|Has downstate forgiven Pat Quinn?|
But I did find one aspect amusing – the portion that relates to the Illinois attorney general’s office.
ON THE SURFACE, it would indicate that Kwame Raoul, a state senator from the Hyde Park neighborhood, and Erika Harold, of Champaign, would be the favorites – although not by much. In a sense, a University of Chicago vs. University of Illinois election.
On the Republican side, it seems that nearly two-thirds of would-be GOP voters don’t have a clue who either Harold or challenger Gary Grasso are.
For the Democrats, there are eight candidates, but only two of them have any sizable following. As in Raoul and none other than Pat Quinn, our state’s former governor, who’s hoping to use the attorney general post as a way of achieving a political comeback.
According to the poll, Raoul has 22 percent support, compared to 18 percent for Quinn – with none of the others above 10 percent, and some 39 percent undecided.
BUT WHAT INTRIGUES me is the part that tried showing the regional breakdowns – where Raoul has 25 percent support in Chicago and 24 percent support in the suburbs. But Quinn is the leader in downstate Illinois.
|Will it wind up being a Raoul vs. ...|
The Mighty Quinn has some 25 percent support of downstate voters who will cast ballots in the Democratic primary, compared to 10 percent for Raoul.
“So what!,” you may ask. It might seem obvious that a lowly state legislator with little-to-no name recognition outside of his specific Senate district on the South Side would lag behind a guy who has been a part of the political scene for nearly as long as Illinois House Speaker Michael Madigan, D-Chicago, himself.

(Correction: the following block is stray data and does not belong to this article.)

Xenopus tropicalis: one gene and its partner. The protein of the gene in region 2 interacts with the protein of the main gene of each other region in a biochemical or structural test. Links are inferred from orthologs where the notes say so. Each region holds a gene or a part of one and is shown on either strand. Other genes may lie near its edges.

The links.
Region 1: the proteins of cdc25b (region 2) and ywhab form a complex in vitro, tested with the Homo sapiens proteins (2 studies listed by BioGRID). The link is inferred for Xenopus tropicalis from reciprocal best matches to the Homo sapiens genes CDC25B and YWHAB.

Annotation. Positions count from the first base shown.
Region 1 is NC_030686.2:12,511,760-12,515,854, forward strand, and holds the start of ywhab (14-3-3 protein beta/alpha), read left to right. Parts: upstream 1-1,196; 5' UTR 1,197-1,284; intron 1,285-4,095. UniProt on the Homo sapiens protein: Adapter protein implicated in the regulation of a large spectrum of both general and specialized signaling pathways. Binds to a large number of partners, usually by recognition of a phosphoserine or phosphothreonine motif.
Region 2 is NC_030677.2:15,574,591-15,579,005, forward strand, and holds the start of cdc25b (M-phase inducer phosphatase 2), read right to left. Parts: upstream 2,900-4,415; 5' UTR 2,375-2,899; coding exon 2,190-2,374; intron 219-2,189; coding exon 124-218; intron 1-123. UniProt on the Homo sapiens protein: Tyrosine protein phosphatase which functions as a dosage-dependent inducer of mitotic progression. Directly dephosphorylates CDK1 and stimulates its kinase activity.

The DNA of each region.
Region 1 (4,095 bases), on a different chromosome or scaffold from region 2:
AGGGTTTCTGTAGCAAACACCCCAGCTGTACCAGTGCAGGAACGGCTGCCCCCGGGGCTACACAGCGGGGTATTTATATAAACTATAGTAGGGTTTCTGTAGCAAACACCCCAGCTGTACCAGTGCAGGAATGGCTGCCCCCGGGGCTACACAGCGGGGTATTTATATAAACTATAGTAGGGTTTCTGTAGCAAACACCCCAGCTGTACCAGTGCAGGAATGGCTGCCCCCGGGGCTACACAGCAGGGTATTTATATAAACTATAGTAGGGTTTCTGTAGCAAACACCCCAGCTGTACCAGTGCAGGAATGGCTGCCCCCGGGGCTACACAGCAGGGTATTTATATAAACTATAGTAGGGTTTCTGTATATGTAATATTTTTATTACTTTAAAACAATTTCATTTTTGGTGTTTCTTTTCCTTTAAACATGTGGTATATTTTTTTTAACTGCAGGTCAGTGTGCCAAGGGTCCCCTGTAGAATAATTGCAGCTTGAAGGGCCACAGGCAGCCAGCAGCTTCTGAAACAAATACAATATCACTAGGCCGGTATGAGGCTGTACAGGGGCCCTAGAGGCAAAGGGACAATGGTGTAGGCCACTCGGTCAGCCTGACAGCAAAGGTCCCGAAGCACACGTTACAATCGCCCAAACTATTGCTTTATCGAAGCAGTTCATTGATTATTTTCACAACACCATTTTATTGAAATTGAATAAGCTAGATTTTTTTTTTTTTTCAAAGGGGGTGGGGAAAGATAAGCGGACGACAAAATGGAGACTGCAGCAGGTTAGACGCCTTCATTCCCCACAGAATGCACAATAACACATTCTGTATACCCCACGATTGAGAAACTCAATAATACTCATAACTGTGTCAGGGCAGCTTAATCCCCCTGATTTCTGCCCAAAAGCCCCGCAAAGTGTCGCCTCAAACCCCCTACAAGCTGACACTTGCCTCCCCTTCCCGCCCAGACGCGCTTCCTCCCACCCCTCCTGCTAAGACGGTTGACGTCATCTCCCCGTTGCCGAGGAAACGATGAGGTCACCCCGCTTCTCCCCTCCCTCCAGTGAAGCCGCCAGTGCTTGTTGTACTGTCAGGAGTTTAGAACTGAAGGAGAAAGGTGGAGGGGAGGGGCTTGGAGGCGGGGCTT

Which is true, since Quinn served on the staff of then-Gov. Dan Walker back in the early 1970s, before going on to other roles – including the “cut back” action that reduced the Illinois House by one-third in the early 1980s.
|... Harold brawl following the March 20 primary?|
BUT IF ONE remembers back to 2014, the reason that Quinn lost to Rauner is supposedly because he was weak in downstate Illinois.
Actually, despised is more the word that was used to describe why rural voters were willing to back a rich guy from the North Shore suburbs over Quinn. The only county out of Illinois’ 102 that Quinn won was Cook. The rest of the state map from November 2014 was a solid shade of red.
Even in the primary election held in March of that year, there was evidence that Quinn was not the preferred candidate outside of Chicago.
Quinn actually managed to lose the vote in a few counties of Southern Illinois, where the distaste for Quinn was such that they voted for opponent Tio Hardiman – even though I suspect they knew nothing about him, and when they eventually learned of his views on gun control (he’s heavily concerned about urban violence – head of the CeaseFire Illinois group), they wished they could vote for nobody.
HARDIMAN IS ACTUALLY trying again to run for governor this time, and the Simon Institute poll shows him running last out of the six candidates with zero percent in downstate Illinois. Even perpetual fringe candidate Robert Marshall manages with 1 percent support.
|How many of Tio's '14 backers still support him for gov?|
So what does it say that many of the people eager to dump Quinn back in ’14 now seem to be supporting him? Should we regard that election cycle as a fluke? Or is the fluke the election cycle occurring now?
Is Quinn being forgiven for the misdeeds people constantly accused him of four years ago. Or perhaps it is the sight of what we replaced Quinn with for the past few years that makes some people think perhaps he ought to be given another chance.
Regardless, it will be interesting to see how this eight-way electoral fight manages to turn out, since it will be possible for someone with only about 25 percent support to win the Democratic nomination. Which could wind up being Raoul – although I’ll admit the thought of a Quinn/Harold debate come October is one I’d find amusing.